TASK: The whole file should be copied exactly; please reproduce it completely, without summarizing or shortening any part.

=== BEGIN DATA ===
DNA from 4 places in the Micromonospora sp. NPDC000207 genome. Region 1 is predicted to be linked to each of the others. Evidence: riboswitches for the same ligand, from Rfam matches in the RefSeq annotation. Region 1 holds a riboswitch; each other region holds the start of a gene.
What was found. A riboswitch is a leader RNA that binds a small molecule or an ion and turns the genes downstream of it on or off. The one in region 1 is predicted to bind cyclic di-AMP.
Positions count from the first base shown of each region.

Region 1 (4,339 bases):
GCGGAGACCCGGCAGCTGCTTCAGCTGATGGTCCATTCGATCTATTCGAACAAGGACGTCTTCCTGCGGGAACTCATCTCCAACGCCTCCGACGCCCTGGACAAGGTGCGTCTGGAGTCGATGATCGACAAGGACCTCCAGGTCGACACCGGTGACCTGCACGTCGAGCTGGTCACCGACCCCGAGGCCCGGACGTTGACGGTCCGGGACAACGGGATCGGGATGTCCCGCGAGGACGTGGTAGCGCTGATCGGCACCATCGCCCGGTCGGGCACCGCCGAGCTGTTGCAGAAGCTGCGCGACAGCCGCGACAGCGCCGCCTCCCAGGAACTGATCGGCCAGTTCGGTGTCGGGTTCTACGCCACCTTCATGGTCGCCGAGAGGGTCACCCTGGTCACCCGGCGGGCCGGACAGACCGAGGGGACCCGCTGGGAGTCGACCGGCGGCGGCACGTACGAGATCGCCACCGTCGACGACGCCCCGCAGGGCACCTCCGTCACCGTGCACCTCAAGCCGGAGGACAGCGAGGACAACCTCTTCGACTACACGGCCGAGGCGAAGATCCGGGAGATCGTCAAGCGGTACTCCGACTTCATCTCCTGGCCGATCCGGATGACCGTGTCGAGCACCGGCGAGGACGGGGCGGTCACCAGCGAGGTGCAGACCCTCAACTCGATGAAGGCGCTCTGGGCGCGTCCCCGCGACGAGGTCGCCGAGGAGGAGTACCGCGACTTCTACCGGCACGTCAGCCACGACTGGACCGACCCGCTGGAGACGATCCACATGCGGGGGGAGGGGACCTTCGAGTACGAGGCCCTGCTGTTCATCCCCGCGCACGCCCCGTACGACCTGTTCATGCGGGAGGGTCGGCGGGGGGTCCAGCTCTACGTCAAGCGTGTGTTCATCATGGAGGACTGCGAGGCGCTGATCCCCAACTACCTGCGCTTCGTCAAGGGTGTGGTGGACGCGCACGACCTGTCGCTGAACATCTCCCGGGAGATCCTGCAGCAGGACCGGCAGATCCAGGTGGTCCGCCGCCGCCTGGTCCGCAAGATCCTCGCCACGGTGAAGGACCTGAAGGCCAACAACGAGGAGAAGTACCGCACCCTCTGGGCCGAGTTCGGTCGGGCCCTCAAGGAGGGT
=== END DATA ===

DNA from 4 places in the Micromonospora sp. NPDC000207 genome. Region 1 is predicted to be linked to each of the others. Evidence: riboswitches for the same ligand, from Rfam matches in the RefSeq annotation. Region 1 holds a riboswitch; each other region holds the start of a gene.
What was found. A riboswitch is a leader RNA that binds a small molecule or an ion and turns the genes downstream of it on or off. The one in region 1 is predicted to bind cyclic di-AMP.
Positions count from the first base shown of each region.

Region 1 (4,339 bases):
GCGGAGACCCGGCAGCTGCTTCAGCTGATGGTCCATTCGATCTATTCGAACAAGGACGTCTTCCTGCGGGAACTCATCTCCAACGCCTCCGACGCCCTGGACAAGGTGCGTCTGGAGTCGATGATCGACAAGGACCTCCAGGTCGACACCGGTGACCTGCACGTCGAGCTGGTCACCGACCCCGAGGCCCGGACGTTGACGGTCCGGGACAACGGGATCGGGATGTCCCGCGAGGACGTGGTAGCGCTGATCGGCACCATCGCCCGGTCGGGCACCGCCGAGCTGTTGCAGAAGCTGCGCGACAGCCGCGACAGCGCCGCCTCCCAGGAACTGATCGGCCAGTTCGGTGTCGGGTTCTACGCCACCTTCATGGTCGCCGAGAGGGTCACCCTGGTCACCCGGCGGGCCGGACAGACCGAGGGGACCCGCTGGGAGTCGACCGGCGGCGGCACGTACGAGATCGCCACCGTCGACGACGCCCCGCAGGGCACCTCCGTCACCGTGCACCTCAAGCCGGAGGACAGCGAGGACAACCTCTTCGACTACACGGCCGAGGCGAAGATCCGGGAGATCGTCAAGCGGTACTCCGACTTCATCTCCTGGCCGATCCGGATGACCGTGTCGAGCACCGGCGAGGACGGGGCGGTCACCAGCGAGGTGCAGACCCTCAACTCGATGAAGGCGCTCTGGGCGCGTCCCCGCGACGAGGTCGCCGAGGAGGAGTACCGCGACTTCTACCGGCACGTCAGCCACGACTGGACCGACCCGCTGGAGACGATCCACATGCGGGGGGAGGGGACCTTCGAGTACGAGGCCCTGCTGTTCATCCCCGCGCACGCCCCGTACGACCTGTTCATGCGGGAGGGTCGGCGGGGGGTCCAGCTCTACGTCAAGCGTGTGTTCATCATGGAGGACTGCGAGGCGCTGATCCCCAACTACCTGCGCTTCGTCAAGGGTGTGGTGGACGCGCACGACCTGTCGCTGAACATCTCCCGGGAGATCCTGCAGCAGGACCGGCAGATCCAGGTGGTCCGCCGCCGCCTGGTCCGCAAGATCCTCGCCACGGTGAAGGACCTGAAGGCCAACAACGAGGAGAAGTACCGCACCCTCTGGGCCGAGTTCGGTCGGGCCCTCAAGGAGGGT